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Life from Above: Global Drone Network Empowers Humanitarian Efforts

Image: Flood in Bosnia and Herzegovina

Flooding in the Balkans, early 2014

A few months back an employee here at 3D Robotics told me, “The day one of our drones saves a life, just one life, everything we’ve ever done here will have been worth it—everything, everything.”

No one understands this better than Patrick Meier, founder of UAViators.org (pronounced “Wave-iators”), a global humanitarian network of professional, civilian, and responsible hobbyist drone pilots.

“The question today isn’t if drones will one day assist in humanitarian efforts,” Patrick says. “They already do. The question now is how to facilitate that in the most effective, safe, and responsible way.”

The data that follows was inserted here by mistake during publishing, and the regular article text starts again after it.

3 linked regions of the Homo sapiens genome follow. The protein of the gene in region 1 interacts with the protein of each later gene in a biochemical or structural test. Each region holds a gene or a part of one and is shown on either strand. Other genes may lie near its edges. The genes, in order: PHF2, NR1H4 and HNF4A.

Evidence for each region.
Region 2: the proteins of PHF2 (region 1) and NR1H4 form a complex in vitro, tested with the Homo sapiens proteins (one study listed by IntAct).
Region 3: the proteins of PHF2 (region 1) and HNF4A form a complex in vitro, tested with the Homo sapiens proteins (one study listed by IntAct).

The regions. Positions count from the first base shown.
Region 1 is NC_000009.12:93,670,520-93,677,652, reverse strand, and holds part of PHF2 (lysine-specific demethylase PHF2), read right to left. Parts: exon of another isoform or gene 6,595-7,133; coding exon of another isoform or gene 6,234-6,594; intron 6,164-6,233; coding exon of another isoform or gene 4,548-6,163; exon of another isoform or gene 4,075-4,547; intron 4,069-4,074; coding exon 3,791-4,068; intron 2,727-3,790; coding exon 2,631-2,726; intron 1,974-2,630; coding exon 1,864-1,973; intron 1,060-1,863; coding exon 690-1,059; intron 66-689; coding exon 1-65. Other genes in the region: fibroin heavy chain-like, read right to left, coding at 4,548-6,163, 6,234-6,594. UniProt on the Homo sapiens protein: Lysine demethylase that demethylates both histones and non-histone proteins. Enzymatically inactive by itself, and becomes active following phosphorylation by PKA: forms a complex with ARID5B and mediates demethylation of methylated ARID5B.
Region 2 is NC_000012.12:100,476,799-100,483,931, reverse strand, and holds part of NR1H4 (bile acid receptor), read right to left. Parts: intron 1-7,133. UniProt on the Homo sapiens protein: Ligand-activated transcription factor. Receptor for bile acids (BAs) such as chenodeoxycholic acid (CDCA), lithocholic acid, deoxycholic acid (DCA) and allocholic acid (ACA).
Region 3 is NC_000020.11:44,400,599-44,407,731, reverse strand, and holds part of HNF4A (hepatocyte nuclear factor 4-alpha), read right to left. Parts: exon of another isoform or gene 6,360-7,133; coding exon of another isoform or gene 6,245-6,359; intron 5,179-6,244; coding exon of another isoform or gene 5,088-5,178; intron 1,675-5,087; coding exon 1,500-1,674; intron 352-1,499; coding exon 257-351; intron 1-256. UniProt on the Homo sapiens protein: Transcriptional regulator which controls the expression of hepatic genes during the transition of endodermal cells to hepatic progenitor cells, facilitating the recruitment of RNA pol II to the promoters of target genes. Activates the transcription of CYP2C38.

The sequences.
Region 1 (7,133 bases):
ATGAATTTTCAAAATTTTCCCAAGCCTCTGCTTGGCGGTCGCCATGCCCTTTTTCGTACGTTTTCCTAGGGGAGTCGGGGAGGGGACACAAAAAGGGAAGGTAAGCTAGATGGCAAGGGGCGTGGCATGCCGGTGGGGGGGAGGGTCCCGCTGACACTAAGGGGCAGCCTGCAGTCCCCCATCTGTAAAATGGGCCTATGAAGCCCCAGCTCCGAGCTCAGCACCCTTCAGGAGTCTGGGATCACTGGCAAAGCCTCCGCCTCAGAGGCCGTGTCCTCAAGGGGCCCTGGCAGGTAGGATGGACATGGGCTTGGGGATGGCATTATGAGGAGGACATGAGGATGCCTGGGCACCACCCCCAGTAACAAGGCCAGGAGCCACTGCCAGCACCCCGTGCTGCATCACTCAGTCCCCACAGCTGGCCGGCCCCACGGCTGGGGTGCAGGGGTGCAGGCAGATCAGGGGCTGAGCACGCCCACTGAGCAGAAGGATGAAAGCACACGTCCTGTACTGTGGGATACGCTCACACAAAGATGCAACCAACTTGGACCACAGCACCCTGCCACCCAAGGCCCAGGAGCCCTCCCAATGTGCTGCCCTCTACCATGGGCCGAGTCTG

That is, when it comes to the usefulness of drones, we’re not talking about “possibility” or “the future” anymore. We’re talking about the present, about having right here and now a new way to solve old problems.

One persistent problem with disaster relief efforts has been that all of our traditional delivery, survey, and assessment mechanisms are in some way constrained by infrastructure—roads, airports, waterways, railways, power and communication lines, etc.—which in crisis zones are obviously often destroyed or unusable. Drones are unique in that they can achieve these same goals while operating outside of infrastructure, offering “frictionless” access to treacherous parts of the world where and when help is needed. And because drones carry less risk and expense than manned flight, and are also more mobile and flexible, more people can use them to gather more information more quickly, and often in greater detail, with much less risk to life.

The Belize Fisheries Department launches a conservation drone to monitor illegal fishing.

The Belize Fisheries Department launches a conservation drone to monitor illegal fishing.